Sayoni Bhaduri from the Indian Wine List takes us through the world of Indian oenophiles and picks her favourite bottles !
In its original avatar, the Indian Wine List was a mobile App meant for everything related to Indian Wine. The brainchild of oenophiles Aneesh Bhasin and Shiladitya Mukhopadhyaya it was the place you went to if you wanted to separate your Sula vintages from your Grovers.But as the wine industry in India grew, so did the need for a place where people could be educated about wines, share their wine drinking experiences with friends, and decide which bottle they wanted to buy next.
In about a month from new with the launch of IWL v2.0 with its new name and a new look, Indian wine (beer and fine whiskeys) drinkers can do all of this and more from their mobile phone. We spoke with Sayoni Bhaduri, one of the people behind this one-of-a-kind app to find out more.
Sayoni, thanks for agreeing to talk to us. First of all, we have to ask you, how does someone get your job? To write and talk about wine all day must be so much fun!
I have been a writer/journalist for 7 years now – most of it with The Indian Express’ B2B hospitality magazines. Thanks to that experience, I have learnt a lot about this industry, and it helps that I enjoy wine. More than just enjoying wine, I really appreciate the effort it takes -to turn a grape into the bottle on your table. Every single step in between requires so much precision and talent! And that’s why this seemed like a good fit to me. The team at IWL is passionate about the Indian Wine Industry, and it shows in everything we do – in our content, in our mobile App which you will hopefully sample soon, and in our website.
What will this new application be like?
Well first of all we are expanding our reach from just Indian wines to imported wines, premium beers and whiskeys available in India. The new app will not only have information about them, but also a huge social component. You can favorite a particular wine, share what you thoughts on a particular brand with your friends, or with the larger community, suggest the right food pairings (or pick one of our recommended options!). It is no longer just a catalogue of wines, but an integral part of your entire wine-drinking experience!
The website supplements your experience on the App with reviews, stories, features and other educational components.
Sayoni, what is your view on the Indian wine industry on the whole?
I think one has to understand that it is still a very young industry. We started producing wine barely 20 years ago. And while the number of wine-drinkers in the country are increasing, we are starting from such a small base that we remain a small part of the overall drinking community.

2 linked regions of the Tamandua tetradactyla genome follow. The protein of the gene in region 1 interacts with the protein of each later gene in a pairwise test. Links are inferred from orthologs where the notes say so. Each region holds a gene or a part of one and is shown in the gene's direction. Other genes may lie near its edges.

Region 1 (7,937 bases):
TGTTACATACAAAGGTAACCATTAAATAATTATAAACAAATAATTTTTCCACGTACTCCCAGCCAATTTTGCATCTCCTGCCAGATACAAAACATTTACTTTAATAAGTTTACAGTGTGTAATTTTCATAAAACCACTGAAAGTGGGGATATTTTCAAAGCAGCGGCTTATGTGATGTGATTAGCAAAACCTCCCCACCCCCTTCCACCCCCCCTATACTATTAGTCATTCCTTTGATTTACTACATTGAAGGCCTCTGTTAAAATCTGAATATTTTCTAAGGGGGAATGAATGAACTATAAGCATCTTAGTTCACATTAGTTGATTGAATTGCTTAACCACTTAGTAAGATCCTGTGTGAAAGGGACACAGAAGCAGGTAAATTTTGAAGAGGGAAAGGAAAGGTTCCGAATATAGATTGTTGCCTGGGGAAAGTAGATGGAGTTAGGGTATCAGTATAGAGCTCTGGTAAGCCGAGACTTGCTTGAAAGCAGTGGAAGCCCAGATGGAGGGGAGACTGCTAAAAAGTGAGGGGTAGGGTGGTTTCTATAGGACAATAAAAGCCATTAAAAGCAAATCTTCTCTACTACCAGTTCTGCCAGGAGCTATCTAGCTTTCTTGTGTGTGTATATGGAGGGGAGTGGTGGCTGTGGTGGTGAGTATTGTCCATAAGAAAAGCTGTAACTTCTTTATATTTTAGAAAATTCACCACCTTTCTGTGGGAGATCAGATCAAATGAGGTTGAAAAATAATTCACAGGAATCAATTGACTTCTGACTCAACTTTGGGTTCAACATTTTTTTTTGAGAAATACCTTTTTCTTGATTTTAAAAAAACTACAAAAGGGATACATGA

The good news is that over the last couple of years, there has been a dramatic increase in the quality and acceptance of Indian wines. Some of it is because the consumers are becoming more aware, and the Indian wine brands realize that they need to compete with the quality of their international counterparts.
Over time for the industry, and the community, to really grow Indian wines will need to become more accessible to drinkers. That’s when a wine culture will really take off!
Finally Sayoni, as an expert in Indian wines, we’d love your recommendations from the increasing number of wines available in the market today!
Hmm, it’s difficult to choose one, but there are a couple of recent vintages that I have been pleasantly surprised with.
- Charosa Sauvginon Blanc – This wine reminds me of Sauvignon Blancs which are made in New Zealand. The wine has an aromatic nose which you also realize is there on the palate. But it does not get cloying because the integration of acidity has been done very well.
- Chandon Brut – There is no way to dislike a glass of bubbly, but the team at Domaine Chandon India have hit the nail right on the head with this wine. Fresh fruits with vanilla and the creaminess of the wine leaves you craving for more. The launch of this Sparkling wine was the highlight of last year. Moet & Chandon chose India over China, to produce their regional vintages in Asia.
- Grover Zampa Chene – This is a grand reserve wine, which means that it has spent more time maturing as compared to the reserve wines; in this case almost 3 years. It is a blend of Tempranillo and Syrah grapes which gives the wine complexity and robustness but it is also fruit forward which makes it more approachable.
All these three wines have been launched just last year. While the first vintages have been great it will be very important for them to get the consistency and quality right year after year to be truly successful.
And the place you like to go to for a glass of wine when you’re off duty?
Out of the Blue and Indigo Delicatessen have great wine list; I like them for their wine by the glass list. I also hope guys at Sula, open another Vinoteca soon, it was a great place for wines! Personally I would buy wine from a retail outlet and enjoy a glass at home with a good book.